After making an appearance during the Homecoming Week events, this is just the beginning of a jam packed year for Miss Dixie 2017 Ella Barlow.
Taking on the role of Miss Dixie, Barlow’s year of reign will mainly focus on volunteer work for Dixie State University and the community. Miss Dixie 2016 Kelby Morrison said service is the number one opportunity Miss Dixie can take away from this yearlong experience.
“The Miss Dixie should immerse herself in the school, the community and service because I made so many friends this year doing that,” Morrison said. “It made my year of reign that much more enjoyable with my friends right along side me.”
The moment Barlow was crowned as Miss Dixie, Morrison said the community viewed her as a public figure for DSU.
“Even when she’s not on school grounds, she is still the face of Miss Dixie,” Morrison said. “It’s not just when you have your crown and sash on; it’s a lifestyle that you live.”
Using her platform, “You are More,” Barlow said she plans to take her experiences struggling and overcoming rheumatoid arthritis to let students know they are more than the obstacles they face.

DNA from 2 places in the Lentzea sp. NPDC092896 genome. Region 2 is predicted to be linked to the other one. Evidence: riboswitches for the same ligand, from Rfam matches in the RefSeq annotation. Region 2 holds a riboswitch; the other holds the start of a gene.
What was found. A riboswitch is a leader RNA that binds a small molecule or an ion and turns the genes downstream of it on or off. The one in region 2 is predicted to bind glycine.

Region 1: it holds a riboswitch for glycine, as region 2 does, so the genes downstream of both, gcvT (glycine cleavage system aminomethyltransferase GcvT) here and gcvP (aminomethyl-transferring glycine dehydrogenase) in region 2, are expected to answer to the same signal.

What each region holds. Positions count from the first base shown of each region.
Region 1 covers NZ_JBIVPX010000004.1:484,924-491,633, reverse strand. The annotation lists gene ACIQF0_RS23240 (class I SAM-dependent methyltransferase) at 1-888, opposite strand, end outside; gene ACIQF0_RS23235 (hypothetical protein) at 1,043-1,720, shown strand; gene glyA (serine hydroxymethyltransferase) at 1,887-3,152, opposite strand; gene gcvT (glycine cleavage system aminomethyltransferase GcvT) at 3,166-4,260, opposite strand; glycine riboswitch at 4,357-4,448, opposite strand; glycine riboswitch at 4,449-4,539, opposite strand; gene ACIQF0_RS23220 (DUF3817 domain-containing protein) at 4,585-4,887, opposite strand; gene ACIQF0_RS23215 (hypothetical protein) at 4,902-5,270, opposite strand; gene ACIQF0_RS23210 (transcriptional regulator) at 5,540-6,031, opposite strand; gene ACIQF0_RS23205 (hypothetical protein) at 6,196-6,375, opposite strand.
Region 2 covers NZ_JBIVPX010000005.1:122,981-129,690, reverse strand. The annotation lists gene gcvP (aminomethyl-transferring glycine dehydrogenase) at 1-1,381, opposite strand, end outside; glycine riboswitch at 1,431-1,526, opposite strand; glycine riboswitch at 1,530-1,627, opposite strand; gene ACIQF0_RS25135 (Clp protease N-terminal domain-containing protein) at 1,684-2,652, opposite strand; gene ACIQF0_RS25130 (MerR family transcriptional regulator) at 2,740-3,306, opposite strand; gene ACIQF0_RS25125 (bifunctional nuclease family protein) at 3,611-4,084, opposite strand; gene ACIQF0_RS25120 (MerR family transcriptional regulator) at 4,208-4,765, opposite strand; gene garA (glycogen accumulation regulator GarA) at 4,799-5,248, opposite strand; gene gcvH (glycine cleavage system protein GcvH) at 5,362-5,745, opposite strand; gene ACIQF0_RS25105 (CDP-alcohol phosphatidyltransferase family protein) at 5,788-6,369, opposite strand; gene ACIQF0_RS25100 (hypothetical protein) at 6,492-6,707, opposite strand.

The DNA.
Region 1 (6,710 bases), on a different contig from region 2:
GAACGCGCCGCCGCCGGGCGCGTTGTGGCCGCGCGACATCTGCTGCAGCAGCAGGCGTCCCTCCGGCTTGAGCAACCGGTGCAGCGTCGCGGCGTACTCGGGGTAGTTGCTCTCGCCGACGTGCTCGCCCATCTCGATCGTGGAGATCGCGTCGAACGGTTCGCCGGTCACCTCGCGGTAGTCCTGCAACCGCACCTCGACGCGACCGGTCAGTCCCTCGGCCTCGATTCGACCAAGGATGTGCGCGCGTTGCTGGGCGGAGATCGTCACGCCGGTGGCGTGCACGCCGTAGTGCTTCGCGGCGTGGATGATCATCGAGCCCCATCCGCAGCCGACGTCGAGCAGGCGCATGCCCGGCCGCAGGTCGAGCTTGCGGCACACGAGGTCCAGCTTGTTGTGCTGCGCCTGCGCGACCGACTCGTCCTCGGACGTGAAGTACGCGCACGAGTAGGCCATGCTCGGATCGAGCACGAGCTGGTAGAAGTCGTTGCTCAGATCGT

“I want to utilize my platform throughout the school and help others who might be in a similar situation,” Barlow said.
Aside from integrating her platform with DSU, Barlow will also take on the role as the ambassador for the Children’s Miracle Network, where she will raise money for the organization before competing in Miss Utah.
Barlow will compete against 50 other contestants for the title of Miss Utah in June.
“I want to go as far as I can, and if I go to Miss Utah and the judges see me as the person they’re looking for for that job, I would take it in a heartbeat,” Barlow said. “I mean, that’s a once in a lifetime opportunity. Very few people can say, ‘Oh yeah, I served as Miss Utah.’”
Penny Barben, who was Miss Dixie in 1957, eventually went on to reign as Miss Utah in 1960. As Miss Utah, she visited different parts of the state, making appearances at all kinds of events.
“Feel like a queen, but [also] treat everyone else like a queen,” Barben said.